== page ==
Pope Francis - Devotion and Obedience

Submitted March 14, 2013


Cardinal George Pell of the Catholic Church. Every cardinal pledged obedience to the new pope.

Source: Wikimedia Commons/Gavin Scott

I joined millions of others in watching the biggest news story of the year so far unfold: the announcement of Francis I as the new pope. There was plenty of spectacle: impressive displays by the Swiss Guard, marching bands, excited throngs singing in the pope’s honor, and seemingly baffled news anchors barely keeping up with the action.

In all of the ritual and ceremonial dogma, one specific custom caught my eye. After the presentation of Pope Francis I as the new Bishop of Rome, each of the electing cardinals stepped up to the pope and, in turn, vowed to obey him. A vow of obedience is an enormous responsibility to commit yourself to. It means that you, in essence, are living for that person from that time on and acknowledging that their will is the most important thing in your life.

I had one question in mind after watching it all. Where is God in all of this? The focus on the celebration was clearly on a man—the pope—and the ones who selected him. The cardinals referred to Francis I as their “Holy Father.” Jesus specifically said that titles like that are reserved exclusively for God the Father (Matthew:23:9).

So is unquestioning obedience. Why was it a big deal for the cardinals to vow obedience to Pope Francis? Because, as leader of the Catholic Church, the pope takes responsibility for and acts as an official representative of the beliefs of his church. And frankly, some of those beliefs just aren’t biblical, like Sunday worship , Mary reverence and a Friday to Sunday crucifixion timeline .

The apostles faced religious leaders who demanded obedience to themselves instead of God. They had the right perspective. The apostles responded to them, “We must obey God rather than any human authority” (Acts:5:29, New Living Translation). The cardinals made their choice, and they decided they would obey a man. You have the same exact choice to make right now. Will you obey a man? Or will you obey the God who created the universe, the true Holy Father of all?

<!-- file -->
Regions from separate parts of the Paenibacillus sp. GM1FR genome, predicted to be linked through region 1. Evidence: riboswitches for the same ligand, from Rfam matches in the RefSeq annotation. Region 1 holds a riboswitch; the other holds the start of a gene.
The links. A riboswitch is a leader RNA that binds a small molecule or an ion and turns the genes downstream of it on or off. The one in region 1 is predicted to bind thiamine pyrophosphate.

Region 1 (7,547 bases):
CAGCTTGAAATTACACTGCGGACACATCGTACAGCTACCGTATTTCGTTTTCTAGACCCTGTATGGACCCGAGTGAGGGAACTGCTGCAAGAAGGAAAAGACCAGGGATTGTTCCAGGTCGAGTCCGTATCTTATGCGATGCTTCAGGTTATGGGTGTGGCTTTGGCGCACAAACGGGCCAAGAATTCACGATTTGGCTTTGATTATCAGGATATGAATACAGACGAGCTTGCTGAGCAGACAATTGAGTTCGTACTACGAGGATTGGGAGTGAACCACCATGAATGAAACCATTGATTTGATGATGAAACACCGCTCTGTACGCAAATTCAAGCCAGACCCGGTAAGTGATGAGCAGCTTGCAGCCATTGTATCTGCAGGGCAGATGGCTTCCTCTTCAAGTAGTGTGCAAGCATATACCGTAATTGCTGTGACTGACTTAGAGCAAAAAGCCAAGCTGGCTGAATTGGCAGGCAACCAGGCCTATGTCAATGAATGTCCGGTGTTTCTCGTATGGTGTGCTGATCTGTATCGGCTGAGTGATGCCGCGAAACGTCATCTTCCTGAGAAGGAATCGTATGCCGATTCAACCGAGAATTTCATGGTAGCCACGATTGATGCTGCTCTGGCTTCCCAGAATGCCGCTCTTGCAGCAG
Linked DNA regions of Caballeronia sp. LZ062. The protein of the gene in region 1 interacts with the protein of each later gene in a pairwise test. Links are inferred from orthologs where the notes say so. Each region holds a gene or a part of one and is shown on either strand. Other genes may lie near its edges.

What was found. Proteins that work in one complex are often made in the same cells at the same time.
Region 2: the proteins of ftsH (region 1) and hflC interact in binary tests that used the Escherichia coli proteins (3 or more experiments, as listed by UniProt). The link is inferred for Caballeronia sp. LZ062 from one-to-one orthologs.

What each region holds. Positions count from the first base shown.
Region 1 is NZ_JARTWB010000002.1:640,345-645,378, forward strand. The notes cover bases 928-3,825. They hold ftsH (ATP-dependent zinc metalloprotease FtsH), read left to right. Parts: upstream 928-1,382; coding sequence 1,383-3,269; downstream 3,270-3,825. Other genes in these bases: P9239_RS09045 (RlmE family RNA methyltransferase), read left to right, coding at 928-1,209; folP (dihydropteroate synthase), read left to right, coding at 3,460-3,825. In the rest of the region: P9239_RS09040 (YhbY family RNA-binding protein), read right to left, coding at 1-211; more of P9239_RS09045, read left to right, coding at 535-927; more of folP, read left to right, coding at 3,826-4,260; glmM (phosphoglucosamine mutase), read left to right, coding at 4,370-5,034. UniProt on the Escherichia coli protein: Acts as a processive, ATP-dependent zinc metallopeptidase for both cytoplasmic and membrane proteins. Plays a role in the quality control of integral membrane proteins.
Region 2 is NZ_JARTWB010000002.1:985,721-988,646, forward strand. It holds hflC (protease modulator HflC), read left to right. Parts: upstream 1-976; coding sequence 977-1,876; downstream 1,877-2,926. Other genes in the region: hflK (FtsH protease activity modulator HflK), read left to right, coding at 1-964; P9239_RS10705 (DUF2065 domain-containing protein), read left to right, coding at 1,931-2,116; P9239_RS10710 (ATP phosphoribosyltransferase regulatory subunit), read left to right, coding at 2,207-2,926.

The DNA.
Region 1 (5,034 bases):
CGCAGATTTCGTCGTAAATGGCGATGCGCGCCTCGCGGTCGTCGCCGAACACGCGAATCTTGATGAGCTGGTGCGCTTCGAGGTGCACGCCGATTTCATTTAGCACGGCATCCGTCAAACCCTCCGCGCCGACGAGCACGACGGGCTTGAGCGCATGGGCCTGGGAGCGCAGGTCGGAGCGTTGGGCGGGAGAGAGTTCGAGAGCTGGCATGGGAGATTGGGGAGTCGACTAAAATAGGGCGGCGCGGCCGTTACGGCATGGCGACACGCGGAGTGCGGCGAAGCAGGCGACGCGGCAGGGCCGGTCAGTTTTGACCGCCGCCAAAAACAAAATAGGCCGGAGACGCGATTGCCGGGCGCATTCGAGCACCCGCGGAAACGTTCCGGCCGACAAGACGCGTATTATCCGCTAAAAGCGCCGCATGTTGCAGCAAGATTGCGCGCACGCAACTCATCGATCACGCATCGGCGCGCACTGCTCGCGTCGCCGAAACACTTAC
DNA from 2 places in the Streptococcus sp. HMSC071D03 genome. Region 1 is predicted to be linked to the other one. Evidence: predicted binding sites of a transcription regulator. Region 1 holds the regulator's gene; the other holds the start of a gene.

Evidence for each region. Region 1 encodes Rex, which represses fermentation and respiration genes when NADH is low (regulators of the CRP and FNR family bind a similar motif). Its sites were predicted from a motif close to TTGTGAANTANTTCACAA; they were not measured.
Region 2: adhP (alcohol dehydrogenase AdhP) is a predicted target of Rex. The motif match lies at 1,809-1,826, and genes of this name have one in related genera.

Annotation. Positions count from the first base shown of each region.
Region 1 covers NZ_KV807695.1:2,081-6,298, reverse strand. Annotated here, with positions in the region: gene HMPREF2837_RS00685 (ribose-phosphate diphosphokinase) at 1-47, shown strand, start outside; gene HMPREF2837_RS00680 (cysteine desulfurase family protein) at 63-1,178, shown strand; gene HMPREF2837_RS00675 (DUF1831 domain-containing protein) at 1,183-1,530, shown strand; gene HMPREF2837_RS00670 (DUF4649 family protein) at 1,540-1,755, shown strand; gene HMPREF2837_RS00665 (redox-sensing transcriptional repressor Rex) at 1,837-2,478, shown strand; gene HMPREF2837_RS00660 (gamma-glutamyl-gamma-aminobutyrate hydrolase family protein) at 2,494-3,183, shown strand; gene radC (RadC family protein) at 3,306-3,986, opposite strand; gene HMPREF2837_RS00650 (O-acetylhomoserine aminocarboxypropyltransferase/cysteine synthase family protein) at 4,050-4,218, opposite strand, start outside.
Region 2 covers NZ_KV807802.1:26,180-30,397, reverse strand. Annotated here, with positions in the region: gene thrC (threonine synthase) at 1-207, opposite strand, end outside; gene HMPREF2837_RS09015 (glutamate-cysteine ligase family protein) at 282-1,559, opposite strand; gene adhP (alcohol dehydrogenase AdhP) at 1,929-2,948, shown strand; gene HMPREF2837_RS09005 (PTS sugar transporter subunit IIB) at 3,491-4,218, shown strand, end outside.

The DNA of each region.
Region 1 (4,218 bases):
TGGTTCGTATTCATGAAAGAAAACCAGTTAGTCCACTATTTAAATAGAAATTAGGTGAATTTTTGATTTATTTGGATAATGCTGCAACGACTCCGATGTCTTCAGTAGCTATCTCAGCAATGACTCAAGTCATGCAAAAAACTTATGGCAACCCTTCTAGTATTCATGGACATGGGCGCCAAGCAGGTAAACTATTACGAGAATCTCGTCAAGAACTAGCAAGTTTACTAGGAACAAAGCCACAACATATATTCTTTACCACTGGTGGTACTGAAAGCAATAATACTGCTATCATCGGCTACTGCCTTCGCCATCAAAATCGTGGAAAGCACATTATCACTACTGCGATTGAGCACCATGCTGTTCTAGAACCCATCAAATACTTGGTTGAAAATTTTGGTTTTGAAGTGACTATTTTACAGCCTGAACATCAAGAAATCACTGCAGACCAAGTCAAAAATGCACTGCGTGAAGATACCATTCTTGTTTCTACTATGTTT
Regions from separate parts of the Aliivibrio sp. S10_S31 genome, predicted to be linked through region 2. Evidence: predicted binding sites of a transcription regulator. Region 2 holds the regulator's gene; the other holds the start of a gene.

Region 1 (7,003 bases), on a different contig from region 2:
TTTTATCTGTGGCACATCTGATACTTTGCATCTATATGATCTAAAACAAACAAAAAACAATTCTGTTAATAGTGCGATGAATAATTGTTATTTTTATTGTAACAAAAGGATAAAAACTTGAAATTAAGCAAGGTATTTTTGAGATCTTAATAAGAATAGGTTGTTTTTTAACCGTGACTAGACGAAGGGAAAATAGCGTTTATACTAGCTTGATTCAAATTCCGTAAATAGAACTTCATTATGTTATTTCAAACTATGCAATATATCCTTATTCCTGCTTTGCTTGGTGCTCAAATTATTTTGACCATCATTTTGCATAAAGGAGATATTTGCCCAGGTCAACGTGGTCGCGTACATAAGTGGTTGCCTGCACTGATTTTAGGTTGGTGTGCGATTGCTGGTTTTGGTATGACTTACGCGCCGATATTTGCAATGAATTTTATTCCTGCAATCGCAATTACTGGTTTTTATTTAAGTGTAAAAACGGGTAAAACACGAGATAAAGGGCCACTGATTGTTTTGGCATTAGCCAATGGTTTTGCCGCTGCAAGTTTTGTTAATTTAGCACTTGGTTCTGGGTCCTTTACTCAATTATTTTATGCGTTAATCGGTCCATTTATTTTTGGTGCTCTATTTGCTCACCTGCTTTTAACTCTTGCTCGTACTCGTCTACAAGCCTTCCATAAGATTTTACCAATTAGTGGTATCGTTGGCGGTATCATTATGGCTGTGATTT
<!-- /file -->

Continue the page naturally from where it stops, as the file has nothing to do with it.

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linda effenberger

linda effenberger's picture

Hello Milan,

You have eyed something very interesting. I did not know that the electing cardinals had to vow to obey the Pope! Now that we are approaching the Passover evening and the days of Unleavened Bread, I can relate to what you wrote: "A vow of obedience is an enormous responsibility to commit yourself to. It means that you, in essence, are living for that person from that time on and acknowledging that their will is the most important thing in your life." On the Passover evening when we take the Bread and Wine, we are vowing to do this very same thing - not to a man but to Jesus Christ, our Lord and Savior.




Joshua Infantado

Joshua Infantado's picture

With all these happening, I wonder if the cardinals and the pope himself know the biblical truths from the Bible. Are they really deceived or just willingly ignorant of what the Bible really teaches. I believe it is safe to assume that they really know what the Bible teaches since they had studied it for a very long time. It will be hard to believe that after their years of study, they will still believe that Christ died on a friday and rose on a sunday.




emalecki

emalecki's picture

As a child, I was raised Catholic. Being impressionable, I wondered, why would anyone lie to me. In my twenties, I thought I was doing right by going to supposed 'non-denominational Bible only' teaching churches. Then I really thought that I was doing the right things. Each of the church buildings I visited all said the same message; "There are those teaching false doctrines that we need to stay away from. We will be deceived." What never caught my attention (at first) was these church preachers were teaching me this on Sundays, Christmas Day, Easter. Thankfully, the Lord put something in me that all of my life, if what I was being told did not seem to make sense, I had to research why it was being taught this way. Example; in the Catholic school I was taught about purgatory, at the same time being told that Jesus paid for my sins. Even as a child I could never reconcile this thinking. If He already paid for my sins, why do I have to pay again later? I have no basis for saying this but my thoughts are, if any of the churches decided all of a sudden to seriously teach from the Bible, in all doctrine, they may lose many people who have conformed to tradition. Losing these people consequently would cost 'tithes and donations'. Many still prefer money over God.



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